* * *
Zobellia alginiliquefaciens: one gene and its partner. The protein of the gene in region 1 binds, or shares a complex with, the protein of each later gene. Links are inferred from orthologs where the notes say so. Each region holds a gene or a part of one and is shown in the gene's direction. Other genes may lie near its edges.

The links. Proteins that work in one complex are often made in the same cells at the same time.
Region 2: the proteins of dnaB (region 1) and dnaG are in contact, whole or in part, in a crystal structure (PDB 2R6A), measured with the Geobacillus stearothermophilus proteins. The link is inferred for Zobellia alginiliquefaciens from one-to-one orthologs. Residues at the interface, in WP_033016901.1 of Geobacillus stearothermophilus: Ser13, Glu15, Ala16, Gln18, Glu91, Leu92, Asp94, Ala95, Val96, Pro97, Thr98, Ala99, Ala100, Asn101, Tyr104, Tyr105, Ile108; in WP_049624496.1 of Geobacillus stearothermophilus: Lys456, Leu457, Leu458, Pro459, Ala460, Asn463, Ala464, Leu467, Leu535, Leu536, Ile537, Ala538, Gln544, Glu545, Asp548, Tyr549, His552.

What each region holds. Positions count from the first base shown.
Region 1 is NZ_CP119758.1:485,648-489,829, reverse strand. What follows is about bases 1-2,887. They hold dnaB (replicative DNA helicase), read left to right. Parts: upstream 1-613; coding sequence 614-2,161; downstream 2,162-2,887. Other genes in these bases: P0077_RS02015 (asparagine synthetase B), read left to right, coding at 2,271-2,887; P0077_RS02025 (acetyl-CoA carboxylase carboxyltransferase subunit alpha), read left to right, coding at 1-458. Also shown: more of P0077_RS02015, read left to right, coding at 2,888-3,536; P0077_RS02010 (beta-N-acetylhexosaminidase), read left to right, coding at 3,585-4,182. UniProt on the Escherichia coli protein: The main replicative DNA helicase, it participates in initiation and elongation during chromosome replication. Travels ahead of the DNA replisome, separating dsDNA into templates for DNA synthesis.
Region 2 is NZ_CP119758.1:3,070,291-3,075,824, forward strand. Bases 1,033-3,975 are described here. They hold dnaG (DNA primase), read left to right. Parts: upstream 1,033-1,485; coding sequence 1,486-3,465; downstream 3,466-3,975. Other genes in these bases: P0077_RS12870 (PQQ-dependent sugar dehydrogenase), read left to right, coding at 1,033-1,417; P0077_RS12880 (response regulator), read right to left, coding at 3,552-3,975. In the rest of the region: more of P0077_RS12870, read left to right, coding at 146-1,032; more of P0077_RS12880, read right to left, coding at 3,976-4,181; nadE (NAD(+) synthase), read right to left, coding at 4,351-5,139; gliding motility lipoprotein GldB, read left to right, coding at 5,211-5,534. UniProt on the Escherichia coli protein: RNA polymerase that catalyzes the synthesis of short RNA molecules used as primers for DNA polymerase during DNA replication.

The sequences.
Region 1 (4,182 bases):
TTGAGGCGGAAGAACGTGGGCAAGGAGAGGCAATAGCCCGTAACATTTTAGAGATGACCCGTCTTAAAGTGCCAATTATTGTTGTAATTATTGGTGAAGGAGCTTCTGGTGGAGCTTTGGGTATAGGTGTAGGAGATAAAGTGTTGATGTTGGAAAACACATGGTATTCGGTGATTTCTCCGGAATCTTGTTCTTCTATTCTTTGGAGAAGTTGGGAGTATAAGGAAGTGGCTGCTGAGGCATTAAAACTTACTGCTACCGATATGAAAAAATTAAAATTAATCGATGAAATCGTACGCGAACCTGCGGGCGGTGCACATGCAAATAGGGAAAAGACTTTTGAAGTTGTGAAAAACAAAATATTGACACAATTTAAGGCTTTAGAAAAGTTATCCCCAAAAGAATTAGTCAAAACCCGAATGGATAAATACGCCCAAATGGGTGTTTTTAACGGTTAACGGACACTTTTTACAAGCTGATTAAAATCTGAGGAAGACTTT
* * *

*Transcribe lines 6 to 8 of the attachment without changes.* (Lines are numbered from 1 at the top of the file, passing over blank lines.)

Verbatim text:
Region 2 is NZ_CP119758.1:3,070,291-3,075,824, forward strand. Bases 1,033-3,975 are described here. They hold dnaG (DNA primase), read left to right. Parts: upstream 1,033-1,485; coding sequence 1,486-3,465; downstream 3,466-3,975. Other genes in these bases: P0077_RS12870 (PQQ-dependent sugar dehydrogenase), read left to right, coding at 1,033-1,417; P0077_RS12880 (response regulator), read right to left, coding at 3,552-3,975. In the rest of the region: more of P0077_RS12870, read left to right, coding at 146-1,032; more of P0077_RS12880, read right to left, coding at 3,976-4,181; nadE (NAD(+) synthase), read right to left, coding at 4,351-5,139; gliding motility lipoprotein GldB, read left to right, coding at 5,211-5,534. UniProt on the Escherichia coli protein: RNA polymerase that catalyzes the synthesis of short RNA molecules used as primers for DNA polymerase during DNA replication.

The sequences.
Region 1 (4,182 bases):